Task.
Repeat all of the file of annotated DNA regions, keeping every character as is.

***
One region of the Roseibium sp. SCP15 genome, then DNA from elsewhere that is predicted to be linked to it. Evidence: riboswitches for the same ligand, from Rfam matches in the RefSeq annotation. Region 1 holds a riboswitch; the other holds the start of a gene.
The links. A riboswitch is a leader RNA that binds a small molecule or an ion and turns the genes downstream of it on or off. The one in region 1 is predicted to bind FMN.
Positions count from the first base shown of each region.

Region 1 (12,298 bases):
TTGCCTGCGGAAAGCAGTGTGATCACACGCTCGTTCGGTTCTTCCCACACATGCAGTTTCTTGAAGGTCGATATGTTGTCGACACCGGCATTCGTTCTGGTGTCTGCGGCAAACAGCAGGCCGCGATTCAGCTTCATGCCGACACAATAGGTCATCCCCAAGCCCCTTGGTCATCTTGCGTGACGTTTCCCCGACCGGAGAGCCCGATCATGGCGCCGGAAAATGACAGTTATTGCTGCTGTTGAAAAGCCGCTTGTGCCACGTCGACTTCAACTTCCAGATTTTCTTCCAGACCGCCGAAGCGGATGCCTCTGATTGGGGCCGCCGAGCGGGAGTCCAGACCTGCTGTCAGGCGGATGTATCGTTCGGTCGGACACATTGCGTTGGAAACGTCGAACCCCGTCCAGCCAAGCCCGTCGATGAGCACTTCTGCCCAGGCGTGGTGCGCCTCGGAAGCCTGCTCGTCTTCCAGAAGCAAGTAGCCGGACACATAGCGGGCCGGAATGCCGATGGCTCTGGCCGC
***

One region of the Roseibium sp. SCP15 genome, then DNA from elsewhere that is predicted to be linked to it. Evidence: riboswitches for the same ligand, from Rfam matches in the RefSeq annotation. Region 1 holds a riboswitch; the other holds the start of a gene.
The links. A riboswitch is a leader RNA that binds a small molecule or an ion and turns the genes downstream of it on or off. The one in region 1 is predicted to bind FMN.
Positions count from the first base shown of each region.

Region 1 (12,298 bases):
TTGCCTGCGGAAAGCAGTGTGATCACACGCTCGTTCGGTTCTTCCCACACATGCAGTTTCTTGAAGGTCGATATGTTGTCGACACCGGCATTCGTTCTGGTGTCTGCGGCAAACAGCAGGCCGCGATTCAGCTTCATGCCGACACAATAGGTCATCCCCAAGCCCCTTGGTCATCTTGCGTGACGTTTCCCCGACCGGAGAGCCCGATCATGGCGCCGGAAAATGACAGTTATTGCTGCTGTTGAAAAGCCGCTTGTGCCACGTCGACTTCAACTTCCAGATTTTCTTCCAGACCGCCGAAGCGGATGCCTCTGATTGGGGCCGCCGAGCGGGAGTCCAGACCTGCTGTCAGGCGGATGTATCGTTCGGTCGGACACATTGCGTTGGAAACGTCGAACCCCGTCCAGCCAAGCCCGTCGATGAGCACTTCTGCCCAGGCGTGGTGCGCCTCGGAAGCCTGCTCGTCTTCCAGAAGCAAGTAGCCGGACACATAGCGGGCCGGAATGCCGATGGCTCTGGCCGC